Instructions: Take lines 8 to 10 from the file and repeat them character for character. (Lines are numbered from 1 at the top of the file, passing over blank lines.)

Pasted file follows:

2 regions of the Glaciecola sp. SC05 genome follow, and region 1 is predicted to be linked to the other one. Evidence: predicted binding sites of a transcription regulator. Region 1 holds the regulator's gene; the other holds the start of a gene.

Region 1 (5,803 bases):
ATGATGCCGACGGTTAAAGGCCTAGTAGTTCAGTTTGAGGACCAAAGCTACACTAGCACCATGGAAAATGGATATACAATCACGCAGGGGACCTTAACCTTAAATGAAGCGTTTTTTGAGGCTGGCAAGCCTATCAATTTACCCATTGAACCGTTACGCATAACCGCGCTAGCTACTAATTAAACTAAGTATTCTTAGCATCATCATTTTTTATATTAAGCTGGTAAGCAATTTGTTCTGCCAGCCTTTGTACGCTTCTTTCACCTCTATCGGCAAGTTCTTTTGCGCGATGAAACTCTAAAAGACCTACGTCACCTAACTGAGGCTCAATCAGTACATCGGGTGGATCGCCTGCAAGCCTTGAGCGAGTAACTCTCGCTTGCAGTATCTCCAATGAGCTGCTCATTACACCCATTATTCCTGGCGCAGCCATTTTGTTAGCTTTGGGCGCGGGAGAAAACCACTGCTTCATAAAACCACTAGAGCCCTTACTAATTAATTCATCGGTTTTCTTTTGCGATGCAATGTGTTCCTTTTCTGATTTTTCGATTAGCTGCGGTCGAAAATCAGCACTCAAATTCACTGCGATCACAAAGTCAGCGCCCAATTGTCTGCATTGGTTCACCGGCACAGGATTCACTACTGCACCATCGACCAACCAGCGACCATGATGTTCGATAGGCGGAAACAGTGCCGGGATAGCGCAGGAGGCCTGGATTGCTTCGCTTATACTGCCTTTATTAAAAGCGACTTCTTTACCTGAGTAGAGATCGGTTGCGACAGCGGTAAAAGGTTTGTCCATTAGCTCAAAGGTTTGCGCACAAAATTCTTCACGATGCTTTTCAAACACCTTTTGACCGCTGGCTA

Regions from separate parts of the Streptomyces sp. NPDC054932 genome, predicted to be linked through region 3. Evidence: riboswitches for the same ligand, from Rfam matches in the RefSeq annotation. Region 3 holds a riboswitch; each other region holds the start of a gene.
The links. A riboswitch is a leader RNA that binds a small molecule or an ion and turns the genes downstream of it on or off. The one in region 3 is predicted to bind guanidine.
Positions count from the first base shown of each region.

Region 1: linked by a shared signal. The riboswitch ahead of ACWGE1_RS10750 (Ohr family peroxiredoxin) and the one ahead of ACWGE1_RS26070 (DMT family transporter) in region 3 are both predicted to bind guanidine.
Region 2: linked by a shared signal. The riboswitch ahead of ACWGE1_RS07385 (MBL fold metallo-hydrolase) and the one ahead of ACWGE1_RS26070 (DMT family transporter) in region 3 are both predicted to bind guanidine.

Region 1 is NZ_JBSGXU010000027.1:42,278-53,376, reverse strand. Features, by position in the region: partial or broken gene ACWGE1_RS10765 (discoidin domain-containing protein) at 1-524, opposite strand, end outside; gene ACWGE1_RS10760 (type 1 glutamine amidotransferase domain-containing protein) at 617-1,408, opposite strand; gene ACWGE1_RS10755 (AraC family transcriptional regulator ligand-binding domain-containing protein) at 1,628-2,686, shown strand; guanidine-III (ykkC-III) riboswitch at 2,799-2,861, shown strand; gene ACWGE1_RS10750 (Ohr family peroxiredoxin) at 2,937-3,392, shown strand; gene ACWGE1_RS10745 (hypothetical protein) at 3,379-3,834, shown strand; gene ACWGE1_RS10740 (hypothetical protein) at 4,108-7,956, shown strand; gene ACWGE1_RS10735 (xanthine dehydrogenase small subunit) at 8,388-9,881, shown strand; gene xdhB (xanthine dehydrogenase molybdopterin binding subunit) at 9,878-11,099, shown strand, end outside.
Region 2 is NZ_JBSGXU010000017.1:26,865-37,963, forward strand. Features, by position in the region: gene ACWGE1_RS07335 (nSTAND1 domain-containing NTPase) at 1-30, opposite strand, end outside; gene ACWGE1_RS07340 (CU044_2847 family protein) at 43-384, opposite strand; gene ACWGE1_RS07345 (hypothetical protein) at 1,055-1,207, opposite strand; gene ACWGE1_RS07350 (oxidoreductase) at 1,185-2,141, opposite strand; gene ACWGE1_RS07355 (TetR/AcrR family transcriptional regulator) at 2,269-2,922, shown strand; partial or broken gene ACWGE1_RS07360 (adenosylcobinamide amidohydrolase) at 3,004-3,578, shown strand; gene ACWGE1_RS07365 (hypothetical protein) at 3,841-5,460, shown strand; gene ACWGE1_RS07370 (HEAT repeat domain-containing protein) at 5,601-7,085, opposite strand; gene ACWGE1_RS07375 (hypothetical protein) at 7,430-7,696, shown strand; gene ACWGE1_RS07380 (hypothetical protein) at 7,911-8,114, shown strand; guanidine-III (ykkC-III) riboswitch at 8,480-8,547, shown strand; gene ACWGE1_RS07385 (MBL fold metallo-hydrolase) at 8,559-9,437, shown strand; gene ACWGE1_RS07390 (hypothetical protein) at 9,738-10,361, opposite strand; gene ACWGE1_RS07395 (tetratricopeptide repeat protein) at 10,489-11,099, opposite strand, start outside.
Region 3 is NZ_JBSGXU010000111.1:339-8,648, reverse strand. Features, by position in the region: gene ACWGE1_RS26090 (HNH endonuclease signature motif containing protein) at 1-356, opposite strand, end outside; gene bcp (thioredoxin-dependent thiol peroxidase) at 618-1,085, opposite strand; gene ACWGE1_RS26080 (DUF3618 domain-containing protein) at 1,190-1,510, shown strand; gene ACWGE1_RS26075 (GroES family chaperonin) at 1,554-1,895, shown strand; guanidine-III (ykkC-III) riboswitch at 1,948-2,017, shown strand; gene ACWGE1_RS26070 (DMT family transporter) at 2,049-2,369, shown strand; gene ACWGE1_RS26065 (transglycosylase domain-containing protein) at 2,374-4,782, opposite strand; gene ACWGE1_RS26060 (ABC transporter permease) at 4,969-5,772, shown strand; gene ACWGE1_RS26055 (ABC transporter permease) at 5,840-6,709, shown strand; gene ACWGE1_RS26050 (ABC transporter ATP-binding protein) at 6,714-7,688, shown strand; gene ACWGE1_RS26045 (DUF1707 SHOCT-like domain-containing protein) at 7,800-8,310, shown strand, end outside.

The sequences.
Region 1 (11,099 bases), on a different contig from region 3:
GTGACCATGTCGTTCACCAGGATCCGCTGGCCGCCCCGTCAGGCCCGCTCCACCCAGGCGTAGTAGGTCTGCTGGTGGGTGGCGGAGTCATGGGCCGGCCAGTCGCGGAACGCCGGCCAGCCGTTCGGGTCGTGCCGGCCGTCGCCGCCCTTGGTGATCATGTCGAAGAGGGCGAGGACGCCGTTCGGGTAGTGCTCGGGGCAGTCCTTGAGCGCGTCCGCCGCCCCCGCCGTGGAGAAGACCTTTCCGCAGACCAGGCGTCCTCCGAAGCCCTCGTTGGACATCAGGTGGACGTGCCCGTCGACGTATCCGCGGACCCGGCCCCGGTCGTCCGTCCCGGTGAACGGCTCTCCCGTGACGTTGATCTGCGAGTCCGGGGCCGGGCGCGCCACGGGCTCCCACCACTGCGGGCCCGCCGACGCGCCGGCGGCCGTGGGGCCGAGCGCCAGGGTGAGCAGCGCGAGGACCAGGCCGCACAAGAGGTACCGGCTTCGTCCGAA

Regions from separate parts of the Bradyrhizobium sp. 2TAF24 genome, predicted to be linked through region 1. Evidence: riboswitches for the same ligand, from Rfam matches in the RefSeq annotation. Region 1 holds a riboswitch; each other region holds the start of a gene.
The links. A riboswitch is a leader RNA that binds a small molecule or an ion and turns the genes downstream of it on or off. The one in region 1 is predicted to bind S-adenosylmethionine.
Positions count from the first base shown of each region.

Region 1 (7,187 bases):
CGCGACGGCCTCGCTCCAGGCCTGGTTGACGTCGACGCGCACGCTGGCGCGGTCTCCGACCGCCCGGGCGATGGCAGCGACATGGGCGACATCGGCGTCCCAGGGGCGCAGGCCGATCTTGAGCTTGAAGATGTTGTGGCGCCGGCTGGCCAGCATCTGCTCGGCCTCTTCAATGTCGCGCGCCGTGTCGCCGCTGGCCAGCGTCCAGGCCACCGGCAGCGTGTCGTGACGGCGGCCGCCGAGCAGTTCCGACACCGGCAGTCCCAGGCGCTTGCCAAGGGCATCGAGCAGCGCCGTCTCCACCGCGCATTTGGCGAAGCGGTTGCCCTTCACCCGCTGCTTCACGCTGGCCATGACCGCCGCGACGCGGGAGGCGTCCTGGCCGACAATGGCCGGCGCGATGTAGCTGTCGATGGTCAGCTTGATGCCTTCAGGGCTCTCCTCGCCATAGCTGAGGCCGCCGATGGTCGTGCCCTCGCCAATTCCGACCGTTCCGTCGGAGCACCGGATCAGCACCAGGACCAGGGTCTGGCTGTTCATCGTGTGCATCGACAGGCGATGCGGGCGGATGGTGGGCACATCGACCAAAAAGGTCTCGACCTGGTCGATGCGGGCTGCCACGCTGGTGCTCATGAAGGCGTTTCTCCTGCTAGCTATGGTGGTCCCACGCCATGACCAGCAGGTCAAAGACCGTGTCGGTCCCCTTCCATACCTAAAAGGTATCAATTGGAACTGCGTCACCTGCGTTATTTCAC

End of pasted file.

Region 2: linked by a shared signal. The riboswitch ahead of ACWGE1_RS07385 (MBL fold metallo-hydrolase) and the one ahead of ACWGE1_RS26070 (DMT family transporter) in region 3 are both predicted to bind guanidine.

Region 1 is NZ_JBSGXU010000027.1:42,278-53,376, reverse strand. Features, by position in the region: partial or broken gene ACWGE1_RS10765 (discoidin domain-containing protein) at 1-524, opposite strand, end outside; gene ACWGE1_RS10760 (type 1 glutamine amidotransferase domain-containing protein) at 617-1,408, opposite strand; gene ACWGE1_RS10755 (AraC family transcriptional regulator ligand-binding domain-containing protein) at 1,628-2,686, shown strand; guanidine-III (ykkC-III) riboswitch at 2,799-2,861, shown strand; gene ACWGE1_RS10750 (Ohr family peroxiredoxin) at 2,937-3,392, shown strand; gene ACWGE1_RS10745 (hypothetical protein) at 3,379-3,834, shown strand; gene ACWGE1_RS10740 (hypothetical protein) at 4,108-7,956, shown strand; gene ACWGE1_RS10735 (xanthine dehydrogenase small subunit) at 8,388-9,881, shown strand; gene xdhB (xanthine dehydrogenase molybdopterin binding subunit) at 9,878-11,099, shown strand, end outside.
Region 2 is NZ_JBSGXU010000017.1:26,865-37,963, forward strand. Features, by position in the region: gene ACWGE1_RS07335 (nSTAND1 domain-containing NTPase) at 1-30, opposite strand, end outside; gene ACWGE1_RS07340 (CU044_2847 family protein) at 43-384, opposite strand; gene ACWGE1_RS07345 (hypothetical protein) at 1,055-1,207, opposite strand; gene ACWGE1_RS07350 (oxidoreductase) at 1,185-2,141, opposite strand; gene ACWGE1_RS07355 (TetR/AcrR family transcriptional regulator) at 2,269-2,922, shown strand; partial or broken gene ACWGE1_RS07360 (adenosylcobinamide amidohydrolase) at 3,004-3,578, shown strand; gene ACWGE1_RS07365 (hypothetical protein) at 3,841-5,460, shown strand; gene ACWGE1_RS07370 (HEAT repeat domain-containing protein) at 5,601-7,085, opposite strand; gene ACWGE1_RS07375 (hypothetical protein) at 7,430-7,696, shown strand; gene ACWGE1_RS07380 (hypothetical protein) at 7,911-8,114, shown strand; guanidine-III (ykkC-III) riboswitch at 8,480-8,547, shown strand; gene ACWGE1_RS07385 (MBL fold metallo-hydrolase) at 8,559-9,437, shown strand; gene ACWGE1_RS07390 (hypothetical protein) at 9,738-10,361, opposite strand; gene ACWGE1_RS07395 (tetratricopeptide repeat protein) at 10,489-11,099, opposite strand, start outside.